Government MPs admit that the representation of women within the party is not where it should be, but are disavowing quotas as the answer.
Coalition MPs are shying away from quotas to boost female representation in their federal party while leaving the door open to get there by other means.
Liberal backbencher Trent Zimmerman argues the coalition needs more structures, mentoring and training to get more women into politics.
"Whilst I don't support quotas, it is worthwhile for the party to be setting targets so we can measure our success," he told the ABC on Saturday.
"And that becomes a performance measure, a KPI (key performance indicator), against which we can be judged."
He said targets aimed at locking in a set proportion of male and female MPs, whereas quotas gave a "leg up" to female candidates during preselection.
Only one in five federal MPs within the coalition are female, compared to nearly half within opposition ranks.
"I don't think we'll be at the right place until we have parity," government frontbencher Greg Hunt told Nine News.
"That's 50 per cent, plus or minus five per cent in either direction over time because these things will ebb and flow."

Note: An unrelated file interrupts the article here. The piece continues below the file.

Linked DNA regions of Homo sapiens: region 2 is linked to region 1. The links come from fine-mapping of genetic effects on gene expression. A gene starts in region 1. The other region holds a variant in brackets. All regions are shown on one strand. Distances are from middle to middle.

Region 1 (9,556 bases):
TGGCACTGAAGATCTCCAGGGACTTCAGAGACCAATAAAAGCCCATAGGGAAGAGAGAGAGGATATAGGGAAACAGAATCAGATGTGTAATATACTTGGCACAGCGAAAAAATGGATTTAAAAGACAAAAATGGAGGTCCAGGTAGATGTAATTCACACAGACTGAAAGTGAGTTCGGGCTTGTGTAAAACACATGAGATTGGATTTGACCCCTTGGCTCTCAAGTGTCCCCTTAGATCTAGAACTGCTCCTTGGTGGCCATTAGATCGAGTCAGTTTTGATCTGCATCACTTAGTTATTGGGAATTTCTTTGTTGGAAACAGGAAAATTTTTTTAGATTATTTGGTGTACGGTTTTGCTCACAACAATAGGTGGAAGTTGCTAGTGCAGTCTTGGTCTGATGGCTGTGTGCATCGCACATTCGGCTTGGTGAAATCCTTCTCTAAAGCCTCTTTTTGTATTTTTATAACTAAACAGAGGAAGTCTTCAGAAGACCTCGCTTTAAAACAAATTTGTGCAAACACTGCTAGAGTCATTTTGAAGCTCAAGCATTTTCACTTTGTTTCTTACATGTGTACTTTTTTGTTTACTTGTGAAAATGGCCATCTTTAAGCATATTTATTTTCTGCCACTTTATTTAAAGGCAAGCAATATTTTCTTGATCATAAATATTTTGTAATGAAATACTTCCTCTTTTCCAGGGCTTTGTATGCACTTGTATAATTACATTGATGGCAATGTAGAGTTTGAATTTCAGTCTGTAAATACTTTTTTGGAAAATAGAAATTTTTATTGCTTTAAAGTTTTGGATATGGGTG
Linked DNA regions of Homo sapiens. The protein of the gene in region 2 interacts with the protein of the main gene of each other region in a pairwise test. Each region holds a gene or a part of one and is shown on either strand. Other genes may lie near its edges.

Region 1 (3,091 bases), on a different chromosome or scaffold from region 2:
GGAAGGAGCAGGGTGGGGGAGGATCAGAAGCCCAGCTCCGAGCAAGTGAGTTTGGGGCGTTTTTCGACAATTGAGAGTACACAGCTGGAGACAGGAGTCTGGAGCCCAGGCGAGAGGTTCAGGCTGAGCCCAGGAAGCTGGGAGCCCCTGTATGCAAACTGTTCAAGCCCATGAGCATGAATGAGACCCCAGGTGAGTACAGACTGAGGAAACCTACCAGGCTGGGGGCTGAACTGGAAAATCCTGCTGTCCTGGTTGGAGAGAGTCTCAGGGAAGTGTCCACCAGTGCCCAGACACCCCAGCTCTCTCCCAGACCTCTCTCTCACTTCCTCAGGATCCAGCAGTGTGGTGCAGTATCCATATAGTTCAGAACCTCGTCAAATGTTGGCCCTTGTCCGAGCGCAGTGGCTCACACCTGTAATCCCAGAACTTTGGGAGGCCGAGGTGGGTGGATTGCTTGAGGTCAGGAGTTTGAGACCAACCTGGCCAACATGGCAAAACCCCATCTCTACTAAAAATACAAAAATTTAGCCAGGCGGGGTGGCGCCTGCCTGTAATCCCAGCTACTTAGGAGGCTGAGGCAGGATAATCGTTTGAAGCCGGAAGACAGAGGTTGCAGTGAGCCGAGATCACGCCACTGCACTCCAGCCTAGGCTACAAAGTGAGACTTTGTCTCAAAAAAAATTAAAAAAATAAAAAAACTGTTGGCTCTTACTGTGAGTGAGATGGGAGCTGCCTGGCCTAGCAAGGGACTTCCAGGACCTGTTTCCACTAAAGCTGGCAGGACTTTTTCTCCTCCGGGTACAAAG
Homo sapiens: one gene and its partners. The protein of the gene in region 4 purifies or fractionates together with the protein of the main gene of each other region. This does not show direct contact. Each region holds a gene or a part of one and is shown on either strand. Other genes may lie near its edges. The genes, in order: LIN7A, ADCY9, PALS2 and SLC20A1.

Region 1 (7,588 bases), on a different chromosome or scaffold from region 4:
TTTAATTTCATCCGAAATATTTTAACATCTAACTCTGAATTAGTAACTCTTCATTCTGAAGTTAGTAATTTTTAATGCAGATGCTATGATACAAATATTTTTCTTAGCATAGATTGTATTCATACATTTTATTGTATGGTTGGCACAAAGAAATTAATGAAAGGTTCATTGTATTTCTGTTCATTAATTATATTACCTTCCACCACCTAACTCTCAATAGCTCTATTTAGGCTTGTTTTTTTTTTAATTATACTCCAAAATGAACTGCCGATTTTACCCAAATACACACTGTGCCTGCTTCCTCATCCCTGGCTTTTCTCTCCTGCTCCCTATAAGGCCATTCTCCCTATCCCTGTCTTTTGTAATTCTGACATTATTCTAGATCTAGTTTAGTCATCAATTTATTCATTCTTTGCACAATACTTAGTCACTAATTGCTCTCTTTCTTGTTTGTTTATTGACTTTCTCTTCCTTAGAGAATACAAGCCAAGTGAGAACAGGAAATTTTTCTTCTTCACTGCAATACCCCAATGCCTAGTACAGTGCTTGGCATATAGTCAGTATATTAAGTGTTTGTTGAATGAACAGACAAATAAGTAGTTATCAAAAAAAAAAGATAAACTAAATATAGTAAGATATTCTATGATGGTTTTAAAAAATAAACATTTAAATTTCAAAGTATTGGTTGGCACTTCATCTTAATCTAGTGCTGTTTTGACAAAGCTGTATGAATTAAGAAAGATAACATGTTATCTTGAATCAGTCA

Nationals MP and government minister Darren Chester acknowledged his party needed to encourage more women to take part in politics.
"I am not a big fan of quotas, but I feel we have to be more actively seeking to recruit women to seats that are safer," he told the ABC.
"I think parliament is better when there is more diversity, and there is a challenge on our side to make that happen."
But quotas were the answer for Labor MP Linda Burney, acknowledging she was a beneficiary of such policy.
"One of the reasons that the Labor Party is almost at 50 per cent is exactly because of affirmative action policies," she said.
"Something deliberate like quotas or affirmative action is the answer, in my view, to bringing some equity about in terms of numbers."